Sovereign wealth to who’s rescue? (Again)

January 17, 2008
Singapore Democrats

This post is at least a year old. Some of the links in this post may no longer work correctly.

Rachel Ziemba
Rgemonitor.com
17 Jan 08
http://www.rgemonitor.com/blog/economonitor/237895

The second round of sovereign wealth injections to financial institutions began today with GIC/KIA/KIC buying into Merrill and GIC/KIA buying into Citi. Other investors included Mizuho for Merrill (marking the first such investment since Japan’s crisis). key Citi investors like Saudi prince Alwaleed also added money to maintain their stakes. Today’s news that Citi and Merrill Lynch would receive massive capital injections (led by sovereign investors) was highly anticipated. Merrill has been seeking new funds almost since it announced the previous injection Dec 24 and it has seemed a done deal since the big WSJ piece last week detailing likely capital injections. The scope of these injections might mean that we are on track to exceed the almost $30b sovereign funds invested in financial institutions in Q4 (see here for more or a nice chart here).

But how far will the sovereign wealth ATM last? the available assets do depend on what share of oil revenue is spoken for elsewhere, the persistence of large surpluses in Asian countries. but aside from that, will there come a point when sovereign investors will feel over extended in the financial sector. Does this second round mean that we are at the bottom or just in the middle? At what point will sovereign funds worry about their implied losses. Even long-term investors could be forced to sell unpopular losses. Or are these banks now undervalued and good purchases?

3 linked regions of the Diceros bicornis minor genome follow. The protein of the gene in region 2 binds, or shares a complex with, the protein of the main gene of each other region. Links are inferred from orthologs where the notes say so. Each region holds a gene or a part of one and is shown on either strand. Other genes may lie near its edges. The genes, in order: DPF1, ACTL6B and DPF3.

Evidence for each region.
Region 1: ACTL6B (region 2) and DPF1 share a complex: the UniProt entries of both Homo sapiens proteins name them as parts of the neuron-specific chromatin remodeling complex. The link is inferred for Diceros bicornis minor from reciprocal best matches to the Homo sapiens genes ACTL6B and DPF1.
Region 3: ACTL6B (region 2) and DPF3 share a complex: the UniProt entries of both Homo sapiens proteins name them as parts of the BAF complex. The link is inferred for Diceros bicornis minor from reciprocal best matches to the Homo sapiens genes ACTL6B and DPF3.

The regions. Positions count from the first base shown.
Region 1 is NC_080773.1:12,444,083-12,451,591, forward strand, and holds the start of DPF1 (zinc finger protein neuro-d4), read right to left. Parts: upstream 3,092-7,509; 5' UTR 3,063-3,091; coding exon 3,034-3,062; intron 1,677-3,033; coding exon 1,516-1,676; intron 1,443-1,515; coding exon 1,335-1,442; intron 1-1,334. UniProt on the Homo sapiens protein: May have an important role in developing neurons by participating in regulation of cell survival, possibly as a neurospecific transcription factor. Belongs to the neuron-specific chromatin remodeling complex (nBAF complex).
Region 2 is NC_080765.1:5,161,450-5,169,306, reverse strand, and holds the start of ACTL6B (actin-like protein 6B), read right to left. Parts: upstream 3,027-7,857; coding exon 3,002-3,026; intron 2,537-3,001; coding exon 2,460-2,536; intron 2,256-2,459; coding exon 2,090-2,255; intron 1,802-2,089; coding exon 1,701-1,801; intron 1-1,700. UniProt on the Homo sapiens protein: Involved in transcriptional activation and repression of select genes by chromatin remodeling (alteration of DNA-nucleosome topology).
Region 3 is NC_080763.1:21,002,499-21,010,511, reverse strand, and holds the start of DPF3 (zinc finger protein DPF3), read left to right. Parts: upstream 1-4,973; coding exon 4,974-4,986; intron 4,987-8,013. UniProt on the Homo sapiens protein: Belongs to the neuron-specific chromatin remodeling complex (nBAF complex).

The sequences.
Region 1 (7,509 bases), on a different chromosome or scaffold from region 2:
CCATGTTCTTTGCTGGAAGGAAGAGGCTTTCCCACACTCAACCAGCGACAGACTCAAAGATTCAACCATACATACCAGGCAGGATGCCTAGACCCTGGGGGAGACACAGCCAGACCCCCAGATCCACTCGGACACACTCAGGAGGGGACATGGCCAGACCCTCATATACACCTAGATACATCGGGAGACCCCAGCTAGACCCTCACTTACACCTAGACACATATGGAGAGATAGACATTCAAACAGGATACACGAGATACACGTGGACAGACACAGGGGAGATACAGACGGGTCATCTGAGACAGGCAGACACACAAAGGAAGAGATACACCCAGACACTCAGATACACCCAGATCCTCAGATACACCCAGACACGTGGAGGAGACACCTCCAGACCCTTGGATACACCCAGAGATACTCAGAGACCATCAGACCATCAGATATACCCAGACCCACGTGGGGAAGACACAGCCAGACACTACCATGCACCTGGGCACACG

These deals are fairly similar in structure to those from Q4. They involve preferred shares that may convert to stakes in perhaps two years time. However, the FT noted that Citi’s new shares did more to protect these new investors from the downsides than those of late November. That is the banks are guaranteeing an even higher upside even if share prices stay low. Again, investors stressed the passivity of their investments, their unwillingness to take on a management role and their long-term horizon.

Another interesting addition to previous such deals, Citi will offer convertible shares to the public also. Previous private investors complained that the good terms on the convertible shares were not available to others. The WSJ noted the purchasing power of sovereign investors thus – in explaining the investment of the New Jersey investment dept alongside the state funds: At the same time, buying alongside deep-pocketed partners helped New Jersey get attractive terms.

“Whatever pricing power is, these people have it,” says the source, referring to the overseas investors. The article also suggests that adding some US investors might have been part of a plan to ease regulators concerns.

As I suggested today (among other musings on SWFs) on CNN International (link not yet available) and yesterday on CNBC the fact that these investors are abdicating their voting rights might not be the panacea some hope. While this is unclear, there is another risk, that too many investors will give up their voting rights thus degrading the rights of other stock holders. Other sovereign funds include DIC and Temasek have history of installing good independent directors in some cases. Although giving up rights was intended to ease regulatory concerns, it may raise others.